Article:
Harrisburg, PA

Earlier today, January 9, 2019 the Pennsylvania Supreme Court agreed to take a case where a probationary PennDot worker made “threats” on Facebook while talking about bus drivers.

“Can we acknowledge the horrible school bus drivers?…They are hella scary. Daily I get ran off the berm of our completely wide enough road and today one asked me to t-bone it. I end this rant saying I don’t give a flying fuck about those babies and I will gladly smash into a school bus.”

Carr appealed to Commonwealth Court after the state Civil Service Commission upheld her firing.  The Commonwealth Court ordered she be reinstated with PennDot now appealing to the Supreme Court to uphold the termination and the Civil Service Commission’s original decision.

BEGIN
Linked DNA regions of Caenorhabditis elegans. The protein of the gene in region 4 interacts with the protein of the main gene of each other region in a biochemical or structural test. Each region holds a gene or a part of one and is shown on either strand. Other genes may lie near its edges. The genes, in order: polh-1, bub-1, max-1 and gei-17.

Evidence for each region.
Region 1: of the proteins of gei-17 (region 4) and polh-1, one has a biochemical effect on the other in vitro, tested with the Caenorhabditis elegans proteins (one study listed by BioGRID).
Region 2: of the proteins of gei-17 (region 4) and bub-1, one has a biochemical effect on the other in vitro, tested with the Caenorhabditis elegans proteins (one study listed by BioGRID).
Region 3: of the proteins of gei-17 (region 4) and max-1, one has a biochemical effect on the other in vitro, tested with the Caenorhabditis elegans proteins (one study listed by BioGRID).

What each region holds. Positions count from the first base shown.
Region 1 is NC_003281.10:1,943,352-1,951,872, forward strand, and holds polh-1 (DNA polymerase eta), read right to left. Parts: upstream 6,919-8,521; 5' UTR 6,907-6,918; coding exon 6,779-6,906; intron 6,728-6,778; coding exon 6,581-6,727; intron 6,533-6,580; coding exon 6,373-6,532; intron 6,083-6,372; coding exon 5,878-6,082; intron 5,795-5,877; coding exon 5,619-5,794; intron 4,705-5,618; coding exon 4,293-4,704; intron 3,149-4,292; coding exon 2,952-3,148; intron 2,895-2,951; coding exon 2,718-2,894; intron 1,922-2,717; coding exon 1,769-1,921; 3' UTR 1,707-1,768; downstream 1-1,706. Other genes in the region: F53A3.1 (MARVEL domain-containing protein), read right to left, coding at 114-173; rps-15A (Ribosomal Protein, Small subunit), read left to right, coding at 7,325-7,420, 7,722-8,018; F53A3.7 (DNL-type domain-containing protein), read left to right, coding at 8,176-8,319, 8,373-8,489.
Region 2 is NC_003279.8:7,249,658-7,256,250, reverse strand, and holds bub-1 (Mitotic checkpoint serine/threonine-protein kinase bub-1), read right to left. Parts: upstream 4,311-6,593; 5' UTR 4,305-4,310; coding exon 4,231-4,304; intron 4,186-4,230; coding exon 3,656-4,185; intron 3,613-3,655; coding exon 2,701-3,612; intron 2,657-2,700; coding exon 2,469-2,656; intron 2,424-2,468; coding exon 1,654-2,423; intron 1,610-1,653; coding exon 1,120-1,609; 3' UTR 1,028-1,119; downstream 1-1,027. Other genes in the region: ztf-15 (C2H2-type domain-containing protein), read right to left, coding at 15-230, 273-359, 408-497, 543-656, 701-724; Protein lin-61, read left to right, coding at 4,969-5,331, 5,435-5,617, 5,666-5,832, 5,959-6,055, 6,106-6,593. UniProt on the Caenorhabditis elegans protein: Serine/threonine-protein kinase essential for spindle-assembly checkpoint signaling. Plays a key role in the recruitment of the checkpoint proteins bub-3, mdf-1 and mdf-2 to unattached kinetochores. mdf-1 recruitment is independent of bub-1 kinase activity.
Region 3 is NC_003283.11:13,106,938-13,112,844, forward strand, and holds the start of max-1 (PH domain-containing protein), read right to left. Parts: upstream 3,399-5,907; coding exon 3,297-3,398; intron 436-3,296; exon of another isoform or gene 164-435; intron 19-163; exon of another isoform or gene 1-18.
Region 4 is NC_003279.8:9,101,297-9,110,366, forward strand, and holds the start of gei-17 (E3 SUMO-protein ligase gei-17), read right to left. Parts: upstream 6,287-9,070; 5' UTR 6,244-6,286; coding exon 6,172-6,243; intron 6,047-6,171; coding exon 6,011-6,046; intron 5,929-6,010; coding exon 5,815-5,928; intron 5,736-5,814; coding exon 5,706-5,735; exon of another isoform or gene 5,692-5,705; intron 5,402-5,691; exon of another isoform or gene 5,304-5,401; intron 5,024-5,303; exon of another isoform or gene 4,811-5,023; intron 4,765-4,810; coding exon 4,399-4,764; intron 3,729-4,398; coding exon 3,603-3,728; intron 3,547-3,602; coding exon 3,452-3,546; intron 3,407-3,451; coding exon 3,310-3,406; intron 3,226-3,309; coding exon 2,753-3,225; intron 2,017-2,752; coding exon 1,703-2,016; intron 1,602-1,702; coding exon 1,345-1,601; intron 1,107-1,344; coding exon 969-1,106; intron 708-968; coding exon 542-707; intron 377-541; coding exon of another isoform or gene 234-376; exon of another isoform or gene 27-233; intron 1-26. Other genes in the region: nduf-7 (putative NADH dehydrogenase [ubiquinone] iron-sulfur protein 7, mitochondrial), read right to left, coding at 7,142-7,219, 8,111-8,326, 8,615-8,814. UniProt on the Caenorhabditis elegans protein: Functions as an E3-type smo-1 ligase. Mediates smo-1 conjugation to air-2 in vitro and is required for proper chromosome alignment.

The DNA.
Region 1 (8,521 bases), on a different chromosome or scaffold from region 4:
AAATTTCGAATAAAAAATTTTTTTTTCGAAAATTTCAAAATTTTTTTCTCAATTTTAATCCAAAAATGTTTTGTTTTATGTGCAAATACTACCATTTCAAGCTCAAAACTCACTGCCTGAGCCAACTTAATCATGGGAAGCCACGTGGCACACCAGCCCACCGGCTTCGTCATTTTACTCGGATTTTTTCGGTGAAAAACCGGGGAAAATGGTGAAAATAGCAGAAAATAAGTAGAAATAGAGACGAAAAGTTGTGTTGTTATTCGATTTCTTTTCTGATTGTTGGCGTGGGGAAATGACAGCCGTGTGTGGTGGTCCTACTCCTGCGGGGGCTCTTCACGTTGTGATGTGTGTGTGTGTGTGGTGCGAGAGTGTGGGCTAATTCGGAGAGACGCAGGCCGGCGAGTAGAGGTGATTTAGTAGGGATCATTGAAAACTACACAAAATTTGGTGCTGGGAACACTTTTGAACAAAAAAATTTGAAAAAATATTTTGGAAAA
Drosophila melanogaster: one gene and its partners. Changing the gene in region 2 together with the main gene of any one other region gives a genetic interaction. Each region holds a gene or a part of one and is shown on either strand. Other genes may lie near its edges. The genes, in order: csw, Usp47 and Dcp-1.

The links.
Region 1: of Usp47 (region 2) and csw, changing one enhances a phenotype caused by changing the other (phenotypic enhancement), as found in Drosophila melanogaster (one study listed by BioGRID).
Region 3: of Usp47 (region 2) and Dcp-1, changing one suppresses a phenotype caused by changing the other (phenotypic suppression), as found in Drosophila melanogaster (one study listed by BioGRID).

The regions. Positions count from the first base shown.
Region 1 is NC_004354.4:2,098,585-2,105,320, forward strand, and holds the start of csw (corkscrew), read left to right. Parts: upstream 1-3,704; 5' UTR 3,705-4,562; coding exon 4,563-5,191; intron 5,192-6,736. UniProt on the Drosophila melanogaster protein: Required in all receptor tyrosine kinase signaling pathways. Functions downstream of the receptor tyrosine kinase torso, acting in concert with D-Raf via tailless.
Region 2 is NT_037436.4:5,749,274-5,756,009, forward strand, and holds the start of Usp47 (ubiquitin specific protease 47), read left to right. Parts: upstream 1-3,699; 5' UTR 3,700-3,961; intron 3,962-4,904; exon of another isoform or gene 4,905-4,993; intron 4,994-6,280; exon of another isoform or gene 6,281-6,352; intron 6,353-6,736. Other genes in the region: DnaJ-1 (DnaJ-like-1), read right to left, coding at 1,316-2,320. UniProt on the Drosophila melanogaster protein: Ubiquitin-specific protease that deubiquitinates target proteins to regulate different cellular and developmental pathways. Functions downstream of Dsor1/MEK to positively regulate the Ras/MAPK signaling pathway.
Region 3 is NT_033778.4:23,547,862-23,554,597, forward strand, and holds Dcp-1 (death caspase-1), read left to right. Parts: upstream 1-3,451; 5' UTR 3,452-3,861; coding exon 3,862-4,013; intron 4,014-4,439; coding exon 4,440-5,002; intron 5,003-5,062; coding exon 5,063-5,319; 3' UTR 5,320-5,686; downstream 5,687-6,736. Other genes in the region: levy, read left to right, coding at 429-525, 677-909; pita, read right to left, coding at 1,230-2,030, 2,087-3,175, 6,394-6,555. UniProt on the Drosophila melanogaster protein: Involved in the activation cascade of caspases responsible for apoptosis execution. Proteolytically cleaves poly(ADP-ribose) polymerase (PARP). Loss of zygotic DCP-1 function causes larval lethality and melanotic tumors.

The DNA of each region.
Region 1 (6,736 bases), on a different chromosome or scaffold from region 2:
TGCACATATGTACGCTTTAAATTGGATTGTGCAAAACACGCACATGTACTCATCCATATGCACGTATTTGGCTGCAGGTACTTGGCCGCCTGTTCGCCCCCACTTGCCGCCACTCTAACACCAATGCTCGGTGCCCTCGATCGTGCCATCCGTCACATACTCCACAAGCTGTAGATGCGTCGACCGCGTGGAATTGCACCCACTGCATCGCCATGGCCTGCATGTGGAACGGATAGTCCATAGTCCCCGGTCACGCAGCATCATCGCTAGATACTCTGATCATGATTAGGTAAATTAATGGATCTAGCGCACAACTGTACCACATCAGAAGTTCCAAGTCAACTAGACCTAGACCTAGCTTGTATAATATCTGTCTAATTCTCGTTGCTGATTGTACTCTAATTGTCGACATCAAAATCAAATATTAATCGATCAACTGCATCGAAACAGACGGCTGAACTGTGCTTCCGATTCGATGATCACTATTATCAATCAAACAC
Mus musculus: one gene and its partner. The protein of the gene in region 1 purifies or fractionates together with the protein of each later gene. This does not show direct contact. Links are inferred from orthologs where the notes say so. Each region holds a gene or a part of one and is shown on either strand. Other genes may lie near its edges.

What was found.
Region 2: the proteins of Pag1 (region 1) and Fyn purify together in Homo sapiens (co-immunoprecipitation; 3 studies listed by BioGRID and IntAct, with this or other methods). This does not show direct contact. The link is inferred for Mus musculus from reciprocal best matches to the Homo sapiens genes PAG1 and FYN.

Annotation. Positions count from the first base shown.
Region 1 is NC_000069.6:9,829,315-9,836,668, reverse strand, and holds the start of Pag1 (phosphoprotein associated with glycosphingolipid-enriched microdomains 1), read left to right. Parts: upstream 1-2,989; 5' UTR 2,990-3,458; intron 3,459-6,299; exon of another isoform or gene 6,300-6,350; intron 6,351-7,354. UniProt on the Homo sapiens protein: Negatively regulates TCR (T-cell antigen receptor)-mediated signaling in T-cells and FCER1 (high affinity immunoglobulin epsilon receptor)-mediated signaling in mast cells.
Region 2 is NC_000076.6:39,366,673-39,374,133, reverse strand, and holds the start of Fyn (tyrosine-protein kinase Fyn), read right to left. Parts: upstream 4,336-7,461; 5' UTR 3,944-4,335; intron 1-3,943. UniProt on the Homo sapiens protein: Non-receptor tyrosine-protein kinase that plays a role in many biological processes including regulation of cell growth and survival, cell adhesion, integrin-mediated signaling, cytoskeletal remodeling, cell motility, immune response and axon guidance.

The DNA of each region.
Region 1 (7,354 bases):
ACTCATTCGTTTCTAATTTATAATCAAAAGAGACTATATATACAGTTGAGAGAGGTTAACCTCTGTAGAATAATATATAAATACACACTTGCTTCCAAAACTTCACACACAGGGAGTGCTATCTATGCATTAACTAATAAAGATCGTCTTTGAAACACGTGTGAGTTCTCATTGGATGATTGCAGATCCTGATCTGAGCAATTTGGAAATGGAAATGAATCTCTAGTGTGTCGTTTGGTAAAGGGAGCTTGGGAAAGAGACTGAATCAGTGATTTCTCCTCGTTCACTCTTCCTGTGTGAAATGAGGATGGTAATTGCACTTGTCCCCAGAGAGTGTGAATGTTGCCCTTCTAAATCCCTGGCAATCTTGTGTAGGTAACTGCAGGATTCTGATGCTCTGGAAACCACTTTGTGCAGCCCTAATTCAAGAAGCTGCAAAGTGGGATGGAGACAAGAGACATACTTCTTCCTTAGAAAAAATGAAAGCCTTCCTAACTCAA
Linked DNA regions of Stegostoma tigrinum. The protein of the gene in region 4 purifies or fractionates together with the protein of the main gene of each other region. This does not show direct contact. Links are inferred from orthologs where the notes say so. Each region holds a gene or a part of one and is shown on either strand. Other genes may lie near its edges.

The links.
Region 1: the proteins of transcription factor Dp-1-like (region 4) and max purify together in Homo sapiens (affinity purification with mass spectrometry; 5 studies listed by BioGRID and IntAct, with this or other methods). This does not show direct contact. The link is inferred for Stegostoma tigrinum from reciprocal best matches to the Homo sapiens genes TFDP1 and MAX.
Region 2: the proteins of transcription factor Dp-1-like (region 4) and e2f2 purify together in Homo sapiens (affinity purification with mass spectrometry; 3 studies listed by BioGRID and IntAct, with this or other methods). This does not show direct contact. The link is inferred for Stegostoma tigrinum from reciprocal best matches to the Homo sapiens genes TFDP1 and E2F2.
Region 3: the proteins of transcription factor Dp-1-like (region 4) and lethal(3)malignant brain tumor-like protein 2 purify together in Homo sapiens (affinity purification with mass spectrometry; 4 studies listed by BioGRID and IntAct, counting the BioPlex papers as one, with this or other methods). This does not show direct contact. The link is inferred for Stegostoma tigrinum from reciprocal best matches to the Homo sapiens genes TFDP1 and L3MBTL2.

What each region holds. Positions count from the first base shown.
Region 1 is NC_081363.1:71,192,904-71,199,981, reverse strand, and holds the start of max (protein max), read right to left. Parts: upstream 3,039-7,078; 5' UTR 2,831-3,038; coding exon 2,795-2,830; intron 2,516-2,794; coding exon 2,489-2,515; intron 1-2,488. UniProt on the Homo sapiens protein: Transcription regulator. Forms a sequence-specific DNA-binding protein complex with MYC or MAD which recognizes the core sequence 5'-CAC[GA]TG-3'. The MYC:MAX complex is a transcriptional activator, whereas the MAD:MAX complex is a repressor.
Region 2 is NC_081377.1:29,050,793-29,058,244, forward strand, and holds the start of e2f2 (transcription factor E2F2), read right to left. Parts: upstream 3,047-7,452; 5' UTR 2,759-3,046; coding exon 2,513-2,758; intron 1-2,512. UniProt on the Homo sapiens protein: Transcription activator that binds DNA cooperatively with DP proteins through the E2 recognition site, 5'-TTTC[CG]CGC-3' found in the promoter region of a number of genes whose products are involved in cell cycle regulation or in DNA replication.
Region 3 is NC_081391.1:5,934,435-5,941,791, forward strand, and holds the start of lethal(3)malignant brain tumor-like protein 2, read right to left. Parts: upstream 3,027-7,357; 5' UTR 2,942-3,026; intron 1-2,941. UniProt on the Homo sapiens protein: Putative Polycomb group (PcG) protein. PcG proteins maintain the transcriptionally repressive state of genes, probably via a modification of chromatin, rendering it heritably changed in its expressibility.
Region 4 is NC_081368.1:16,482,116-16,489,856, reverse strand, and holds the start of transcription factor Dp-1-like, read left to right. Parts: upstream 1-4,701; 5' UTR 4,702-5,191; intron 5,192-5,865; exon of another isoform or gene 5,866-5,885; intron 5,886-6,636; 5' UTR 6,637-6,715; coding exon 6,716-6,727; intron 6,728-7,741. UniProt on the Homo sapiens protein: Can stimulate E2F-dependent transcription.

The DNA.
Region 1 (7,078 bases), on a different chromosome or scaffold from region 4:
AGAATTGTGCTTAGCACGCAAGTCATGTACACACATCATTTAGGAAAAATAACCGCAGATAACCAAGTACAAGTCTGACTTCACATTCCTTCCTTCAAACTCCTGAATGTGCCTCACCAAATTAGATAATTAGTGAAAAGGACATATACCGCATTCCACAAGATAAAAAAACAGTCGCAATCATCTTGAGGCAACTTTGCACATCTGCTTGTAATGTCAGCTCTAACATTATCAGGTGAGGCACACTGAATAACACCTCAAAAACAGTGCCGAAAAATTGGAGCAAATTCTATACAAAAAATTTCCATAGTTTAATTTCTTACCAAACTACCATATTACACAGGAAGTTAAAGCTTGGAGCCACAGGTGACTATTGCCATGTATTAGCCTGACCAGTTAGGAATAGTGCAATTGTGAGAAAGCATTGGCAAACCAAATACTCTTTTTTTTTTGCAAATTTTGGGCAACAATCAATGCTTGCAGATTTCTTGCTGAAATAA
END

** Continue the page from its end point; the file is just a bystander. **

The Court said it would decide the following issues as it considers the case:

(1) Is the Commonwealth Court’s decision in conflict with the U.S.
Supreme Court’s rulings in Pickering [v. Bd. of Educ. of Twp. High Sch. Dist., 391 U.S.
563 (1968)] and its progeny, which allow a government employer to terminate an
employee on the basis of their speech, even when it touches upon a matter of public
concern, so long as the employer can demonstrate that an adverse effect could be
reasonably foreseen?

(2) Did the Commonwealth Court err as a matter of law by failing to give
sufficient weight to the public importance, or lack thereof, of Carr’s Facebook comments,
as required by Pickering and its progeny?

(3) Did the Commonwealth Court err as a matter of law by failing to give
sufficient weight to the public importance, or lack thereof, of Carr’s Facebook comments,
as required by the Pennsylvania Supreme Court in Sacks?

 

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